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History of Mississippi



History of Mississippi
Reading Level
     edHelper's suggested reading level:   grades 4 to 6
     Flesch-Kincaid grade level:   9.79

Vocabulary
     challenging words:    prior, uprising, agriculture, port, racial, education, state, civil, newly, possession, entire, overseas, region, settled, defeat, duty
     content words:    Natchez Indians, Spanish Explorer Hernando De Soto, Mississippi River, De Soto, Robert Cavelier, Sieur La Salle, Mississippi Valley, Great Lakes, King Louis XIV, Old Biloxi


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History of Mississippi
By Stacey Marshall
  

1     The state of Mississippi takes its name from the mighty river that forms its western boundary. The word Mississippi means "Great Water", "Big River", or "Father of Waters" in the language of the Indians who lived in the region in early times. Mississippi was first occupied by three powerful and mighty Indian tribes. The Chickasaws ruled the northern and eastern sections of the state. The Choctaws ruled the central section. The Natchez Indians claimed the southern portion of the state. Between 25,000 and 30,000 Indians occupied the regions of Mississippi when the first European explorers arrived.
 
2     In 1541, Spanish Explorer Hernando De Soto came across the Mississippi River while searching for gold. De Soto and his men found no treasure in Mississippi and made no settlements. Robert Cavelier, known as Sieur La Salle, claimed the entire Mississippi Valley for France when he came down the Mississippi River from the Great Lakes and entered into the Gulf of Mexico. Cavelier called the area Louisiana after King Louis XIV. The region he claimed included present day Mississippi. Old Biloxi, better known now as Ocean Springs, was the first French settlement created in 1699 by Pierre Le Moyne and Sieur d'Iberville. Many difficulties delayed development of the region. The Indians fought the settlers, and later the British battled the French for possession of the newly settled land. In 1730, the French nearly wiped out the Natchez Indians after an uprising by the Indians. In later years the British troops helped the Chickasaw Indians defeat the French troops and keep them from gaining control of different parts of Mississippi.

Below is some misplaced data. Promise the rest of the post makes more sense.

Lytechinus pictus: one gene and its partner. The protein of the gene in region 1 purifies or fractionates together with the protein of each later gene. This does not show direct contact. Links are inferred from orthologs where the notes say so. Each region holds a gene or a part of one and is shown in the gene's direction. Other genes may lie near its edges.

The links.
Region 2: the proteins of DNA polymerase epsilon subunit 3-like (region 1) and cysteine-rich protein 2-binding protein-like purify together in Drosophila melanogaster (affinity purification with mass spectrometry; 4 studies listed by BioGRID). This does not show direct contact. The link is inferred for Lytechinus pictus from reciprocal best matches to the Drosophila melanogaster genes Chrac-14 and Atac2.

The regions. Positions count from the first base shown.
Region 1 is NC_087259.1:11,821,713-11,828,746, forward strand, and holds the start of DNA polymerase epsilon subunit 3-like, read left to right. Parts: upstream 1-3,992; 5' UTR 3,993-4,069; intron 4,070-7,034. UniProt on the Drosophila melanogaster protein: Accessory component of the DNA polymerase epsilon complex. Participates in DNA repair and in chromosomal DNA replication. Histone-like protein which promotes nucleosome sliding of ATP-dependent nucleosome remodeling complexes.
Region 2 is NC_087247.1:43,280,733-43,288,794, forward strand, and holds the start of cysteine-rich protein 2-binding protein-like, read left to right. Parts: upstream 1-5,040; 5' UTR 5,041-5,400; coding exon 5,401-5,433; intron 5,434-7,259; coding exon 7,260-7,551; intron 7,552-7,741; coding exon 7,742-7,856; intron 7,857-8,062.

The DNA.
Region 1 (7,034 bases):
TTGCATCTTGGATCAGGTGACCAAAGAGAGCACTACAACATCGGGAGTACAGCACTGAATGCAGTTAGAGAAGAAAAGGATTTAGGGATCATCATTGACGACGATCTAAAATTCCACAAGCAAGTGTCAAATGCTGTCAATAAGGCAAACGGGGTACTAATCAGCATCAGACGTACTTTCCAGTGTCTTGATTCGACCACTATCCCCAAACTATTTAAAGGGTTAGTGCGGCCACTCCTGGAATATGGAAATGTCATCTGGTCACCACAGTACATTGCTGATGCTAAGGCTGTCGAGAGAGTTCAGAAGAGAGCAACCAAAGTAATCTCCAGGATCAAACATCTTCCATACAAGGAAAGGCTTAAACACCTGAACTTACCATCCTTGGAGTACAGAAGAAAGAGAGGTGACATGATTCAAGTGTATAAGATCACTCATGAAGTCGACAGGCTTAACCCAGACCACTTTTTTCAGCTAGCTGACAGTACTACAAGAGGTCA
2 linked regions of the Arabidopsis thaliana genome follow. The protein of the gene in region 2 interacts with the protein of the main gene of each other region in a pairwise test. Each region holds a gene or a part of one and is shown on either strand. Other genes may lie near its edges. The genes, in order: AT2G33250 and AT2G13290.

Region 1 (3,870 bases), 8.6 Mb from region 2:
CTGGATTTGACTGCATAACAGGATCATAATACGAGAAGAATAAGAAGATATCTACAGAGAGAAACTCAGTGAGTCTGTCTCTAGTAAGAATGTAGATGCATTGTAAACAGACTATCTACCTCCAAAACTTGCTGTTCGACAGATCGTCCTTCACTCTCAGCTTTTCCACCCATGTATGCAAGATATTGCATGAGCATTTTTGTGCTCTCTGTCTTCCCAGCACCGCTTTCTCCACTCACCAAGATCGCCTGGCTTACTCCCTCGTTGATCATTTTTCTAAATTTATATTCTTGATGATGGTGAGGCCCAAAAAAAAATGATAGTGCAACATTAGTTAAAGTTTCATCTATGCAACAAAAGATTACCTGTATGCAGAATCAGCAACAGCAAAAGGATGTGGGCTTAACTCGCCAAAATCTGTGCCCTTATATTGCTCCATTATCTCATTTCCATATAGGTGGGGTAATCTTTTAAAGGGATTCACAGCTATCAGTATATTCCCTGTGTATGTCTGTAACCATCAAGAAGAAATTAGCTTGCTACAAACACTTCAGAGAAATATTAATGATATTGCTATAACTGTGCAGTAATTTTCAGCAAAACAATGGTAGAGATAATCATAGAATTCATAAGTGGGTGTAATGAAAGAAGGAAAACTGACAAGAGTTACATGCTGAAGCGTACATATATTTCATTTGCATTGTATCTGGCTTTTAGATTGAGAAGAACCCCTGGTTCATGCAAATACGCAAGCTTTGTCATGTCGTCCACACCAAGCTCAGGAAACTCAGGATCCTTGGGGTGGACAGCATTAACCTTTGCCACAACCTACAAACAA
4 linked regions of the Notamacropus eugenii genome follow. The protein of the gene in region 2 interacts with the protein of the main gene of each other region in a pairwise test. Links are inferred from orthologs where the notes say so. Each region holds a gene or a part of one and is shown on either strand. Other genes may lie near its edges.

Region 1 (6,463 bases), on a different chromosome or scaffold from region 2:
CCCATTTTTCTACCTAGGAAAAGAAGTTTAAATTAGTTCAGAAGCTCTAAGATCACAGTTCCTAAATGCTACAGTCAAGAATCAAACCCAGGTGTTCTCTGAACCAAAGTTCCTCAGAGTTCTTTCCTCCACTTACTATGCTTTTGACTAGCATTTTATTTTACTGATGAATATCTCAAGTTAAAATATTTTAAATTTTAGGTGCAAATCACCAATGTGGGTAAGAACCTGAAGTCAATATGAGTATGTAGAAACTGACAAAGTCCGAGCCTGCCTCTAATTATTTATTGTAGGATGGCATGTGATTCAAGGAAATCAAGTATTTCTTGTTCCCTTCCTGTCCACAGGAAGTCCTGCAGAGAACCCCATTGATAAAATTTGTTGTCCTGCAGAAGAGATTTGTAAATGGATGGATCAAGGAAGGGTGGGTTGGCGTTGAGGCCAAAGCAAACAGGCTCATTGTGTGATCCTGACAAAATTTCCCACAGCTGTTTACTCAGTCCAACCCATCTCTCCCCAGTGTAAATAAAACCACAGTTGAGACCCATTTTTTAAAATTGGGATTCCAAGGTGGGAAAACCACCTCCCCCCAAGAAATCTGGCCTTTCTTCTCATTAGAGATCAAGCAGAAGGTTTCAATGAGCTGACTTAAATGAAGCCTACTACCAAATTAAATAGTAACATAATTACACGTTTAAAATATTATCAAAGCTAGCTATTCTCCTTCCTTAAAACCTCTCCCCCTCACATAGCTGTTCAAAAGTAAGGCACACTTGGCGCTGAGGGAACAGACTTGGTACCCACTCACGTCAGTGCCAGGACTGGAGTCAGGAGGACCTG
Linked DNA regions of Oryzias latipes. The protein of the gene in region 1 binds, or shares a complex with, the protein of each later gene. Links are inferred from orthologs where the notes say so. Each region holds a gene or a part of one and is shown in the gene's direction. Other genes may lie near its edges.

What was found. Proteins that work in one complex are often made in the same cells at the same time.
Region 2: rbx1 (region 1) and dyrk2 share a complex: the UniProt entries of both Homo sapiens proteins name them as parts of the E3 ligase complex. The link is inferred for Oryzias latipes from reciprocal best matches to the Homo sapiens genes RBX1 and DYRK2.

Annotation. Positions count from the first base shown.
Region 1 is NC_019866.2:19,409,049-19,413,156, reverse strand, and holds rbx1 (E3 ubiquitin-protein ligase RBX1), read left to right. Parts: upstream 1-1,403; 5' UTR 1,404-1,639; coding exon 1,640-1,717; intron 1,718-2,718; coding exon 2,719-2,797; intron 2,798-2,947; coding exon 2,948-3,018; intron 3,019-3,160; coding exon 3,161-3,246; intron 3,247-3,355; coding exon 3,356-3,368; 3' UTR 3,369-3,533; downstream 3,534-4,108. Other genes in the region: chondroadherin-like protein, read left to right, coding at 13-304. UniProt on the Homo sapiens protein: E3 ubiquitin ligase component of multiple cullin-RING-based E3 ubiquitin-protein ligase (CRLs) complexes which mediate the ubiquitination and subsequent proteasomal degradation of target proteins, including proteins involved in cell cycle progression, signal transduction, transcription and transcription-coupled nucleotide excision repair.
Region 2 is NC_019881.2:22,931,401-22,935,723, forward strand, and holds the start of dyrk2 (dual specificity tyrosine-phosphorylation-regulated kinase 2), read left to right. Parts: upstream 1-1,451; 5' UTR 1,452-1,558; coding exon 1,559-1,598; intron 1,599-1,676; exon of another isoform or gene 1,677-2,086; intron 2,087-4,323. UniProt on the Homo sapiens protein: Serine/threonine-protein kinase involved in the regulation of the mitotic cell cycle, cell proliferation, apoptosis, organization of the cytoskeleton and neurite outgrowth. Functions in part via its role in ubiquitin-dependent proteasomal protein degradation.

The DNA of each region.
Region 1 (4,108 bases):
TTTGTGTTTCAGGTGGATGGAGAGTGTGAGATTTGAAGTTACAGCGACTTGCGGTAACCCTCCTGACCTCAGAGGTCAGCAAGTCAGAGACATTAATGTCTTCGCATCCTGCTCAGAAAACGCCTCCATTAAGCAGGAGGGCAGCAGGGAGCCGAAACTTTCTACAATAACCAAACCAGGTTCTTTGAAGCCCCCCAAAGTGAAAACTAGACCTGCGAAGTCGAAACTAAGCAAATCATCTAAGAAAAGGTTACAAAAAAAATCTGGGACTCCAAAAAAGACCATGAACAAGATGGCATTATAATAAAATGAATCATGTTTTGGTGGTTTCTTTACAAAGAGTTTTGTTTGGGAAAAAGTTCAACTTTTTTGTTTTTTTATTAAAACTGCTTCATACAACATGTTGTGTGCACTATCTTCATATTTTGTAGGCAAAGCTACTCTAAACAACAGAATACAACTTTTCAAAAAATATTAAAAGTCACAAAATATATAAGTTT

3     In 1798, Congress organized the Mississippi Territory with Natchez as the capital. Development of the territory was aided by the Mississippi River because it allowed trading ships to sail to the Gulf of Mexico. During the War of 1812, the Choctaw Indians remained friendly to the Americans. The Choctaw Indians were led by Chief Pushmataha. The Choctaws joined General Andrew Jackson against an uprising of the Creek Indians and against British troops in the Battle of New Orleans.

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